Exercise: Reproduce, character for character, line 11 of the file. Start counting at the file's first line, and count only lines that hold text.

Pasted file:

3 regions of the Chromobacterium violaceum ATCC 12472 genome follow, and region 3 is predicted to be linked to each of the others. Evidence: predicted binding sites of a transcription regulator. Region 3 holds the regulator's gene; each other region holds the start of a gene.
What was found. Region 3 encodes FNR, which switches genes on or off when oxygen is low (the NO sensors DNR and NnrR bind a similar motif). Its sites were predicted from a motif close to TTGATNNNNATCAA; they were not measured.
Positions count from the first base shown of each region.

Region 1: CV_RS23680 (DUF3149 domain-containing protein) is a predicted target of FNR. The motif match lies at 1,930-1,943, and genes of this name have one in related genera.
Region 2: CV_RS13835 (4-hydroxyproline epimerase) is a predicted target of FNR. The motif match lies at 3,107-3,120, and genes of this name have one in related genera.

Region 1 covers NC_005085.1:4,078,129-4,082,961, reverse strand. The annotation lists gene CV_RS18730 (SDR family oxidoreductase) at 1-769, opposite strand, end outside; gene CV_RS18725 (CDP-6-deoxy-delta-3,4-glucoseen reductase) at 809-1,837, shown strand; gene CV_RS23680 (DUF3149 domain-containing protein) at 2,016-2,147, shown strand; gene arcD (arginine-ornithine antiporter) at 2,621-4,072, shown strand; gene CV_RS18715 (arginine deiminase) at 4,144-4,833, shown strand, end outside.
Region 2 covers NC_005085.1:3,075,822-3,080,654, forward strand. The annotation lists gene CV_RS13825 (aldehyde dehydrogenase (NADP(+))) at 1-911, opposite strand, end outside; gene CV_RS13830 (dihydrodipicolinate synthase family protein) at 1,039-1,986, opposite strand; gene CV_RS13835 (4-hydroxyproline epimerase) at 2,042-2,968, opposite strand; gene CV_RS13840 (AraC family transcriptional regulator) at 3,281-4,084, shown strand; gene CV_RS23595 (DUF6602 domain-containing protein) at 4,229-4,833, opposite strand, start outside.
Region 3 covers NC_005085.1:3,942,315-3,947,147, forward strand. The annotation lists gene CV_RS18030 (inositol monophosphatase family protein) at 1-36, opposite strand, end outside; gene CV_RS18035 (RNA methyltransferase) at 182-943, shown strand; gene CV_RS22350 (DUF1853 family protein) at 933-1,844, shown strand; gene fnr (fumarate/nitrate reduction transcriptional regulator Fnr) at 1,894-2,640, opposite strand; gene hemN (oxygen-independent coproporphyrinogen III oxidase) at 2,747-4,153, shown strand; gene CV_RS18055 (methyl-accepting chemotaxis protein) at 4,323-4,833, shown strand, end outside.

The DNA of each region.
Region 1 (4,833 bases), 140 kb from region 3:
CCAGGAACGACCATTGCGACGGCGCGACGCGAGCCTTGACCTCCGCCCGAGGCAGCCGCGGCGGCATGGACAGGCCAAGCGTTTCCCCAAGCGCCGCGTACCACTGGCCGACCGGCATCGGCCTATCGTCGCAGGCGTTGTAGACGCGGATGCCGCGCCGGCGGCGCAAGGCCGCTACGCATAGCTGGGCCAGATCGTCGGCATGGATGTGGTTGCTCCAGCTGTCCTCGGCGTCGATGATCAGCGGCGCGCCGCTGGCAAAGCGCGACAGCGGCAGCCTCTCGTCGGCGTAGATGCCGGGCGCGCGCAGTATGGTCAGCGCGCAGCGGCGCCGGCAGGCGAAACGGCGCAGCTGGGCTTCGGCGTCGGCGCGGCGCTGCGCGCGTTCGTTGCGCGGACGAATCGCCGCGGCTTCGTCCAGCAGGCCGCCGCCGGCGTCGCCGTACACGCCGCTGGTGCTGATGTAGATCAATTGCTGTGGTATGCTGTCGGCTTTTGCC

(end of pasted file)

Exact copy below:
CCAGGAACGACCATTGCGACGGCGCGACGCGAGCCTTGACCTCCGCCCGAGGCAGCCGCGGCGGCATGGACAGGCCAAGCGTTTCCCCAAGCGCCGCGTACCACTGGCCGACCGGCATCGGCCTATCGTCGCAGGCGTTGTAGACGCGGATGCCGCGCCGGCGGCGCAAGGCCGCTACGCATAGCTGGGCCAGATCGTCGGCATGGATGTGGTTGCTCCAGCTGTCCTCGGCGTCGATGATCAGCGGCGCGCCGCTGGCAAAGCGCGACAGCGGCAGCCTCTCGTCGGCGTAGATGCCGGGCGCGCGCAGTATGGTCAGCGCGCAGCGGCGCCGGCAGGCGAAACGGCGCAGCTGGGCTTCGGCGTCGGCGCGGCGCTGCGCGCGTTCGTTGCGCGGACGAATCGCCGCGGCTTCGTCCAGCAGGCCGCCGCCGGCGTCGCCGTACACGCCGCTGGTGCTGATGTAGATCAATTGCTGTGGTATGCTGTCGGCTTTTGCC